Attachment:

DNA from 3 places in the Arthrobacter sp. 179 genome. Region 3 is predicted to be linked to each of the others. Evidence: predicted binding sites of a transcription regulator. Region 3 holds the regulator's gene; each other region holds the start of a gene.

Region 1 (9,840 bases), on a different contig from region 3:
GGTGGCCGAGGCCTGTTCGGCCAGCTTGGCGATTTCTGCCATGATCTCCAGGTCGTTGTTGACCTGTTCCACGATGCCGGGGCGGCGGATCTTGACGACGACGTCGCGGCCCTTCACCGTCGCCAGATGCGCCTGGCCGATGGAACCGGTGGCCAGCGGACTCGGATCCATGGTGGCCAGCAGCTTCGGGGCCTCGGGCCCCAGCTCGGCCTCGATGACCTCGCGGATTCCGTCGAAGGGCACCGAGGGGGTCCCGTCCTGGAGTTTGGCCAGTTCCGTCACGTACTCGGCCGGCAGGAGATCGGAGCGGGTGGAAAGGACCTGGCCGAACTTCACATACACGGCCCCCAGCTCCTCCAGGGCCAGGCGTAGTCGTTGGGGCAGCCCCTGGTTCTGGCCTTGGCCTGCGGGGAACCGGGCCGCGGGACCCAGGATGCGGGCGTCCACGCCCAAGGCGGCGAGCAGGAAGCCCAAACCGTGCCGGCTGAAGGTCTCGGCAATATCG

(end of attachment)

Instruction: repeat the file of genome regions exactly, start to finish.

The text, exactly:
DNA from 3 places in the Arthrobacter sp. 179 genome. Region 3 is predicted to be linked to each of the others. Evidence: predicted binding sites of a transcription regulator. Region 3 holds the regulator's gene; each other region holds the start of a gene.

Region 1 (9,840 bases), on a different contig from region 3:
GGTGGCCGAGGCCTGTTCGGCCAGCTTGGCGATTTCTGCCATGATCTCCAGGTCGTTGTTGACCTGTTCCACGATGCCGGGGCGGCGGATCTTGACGACGACGTCGCGGCCCTTCACCGTCGCCAGATGCGCCTGGCCGATGGAACCGGTGGCCAGCGGACTCGGATCCATGGTGGCCAGCAGCTTCGGGGCCTCGGGCCCCAGCTCGGCCTCGATGACCTCGCGGATTCCGTCGAAGGGCACCGAGGGGGTCCCGTCCTGGAGTTTGGCCAGTTCCGTCACGTACTCGGCCGGCAGGAGATCGGAGCGGGTGGAAAGGACCTGGCCGAACTTCACATACACGGCCCCCAGCTCCTCCAGGGCCAGGCGTAGTCGTTGGGGCAGCCCCTGGTTCTGGCCTTGGCCTGCGGGGAACCGGGCCGCGGGACCCAGGATGCGGGCGTCCACGCCCAAGGCGGCGAGCAGGAAGCCCAAACCGTGCCGGCTGAAGGTCTCGGCAATATCG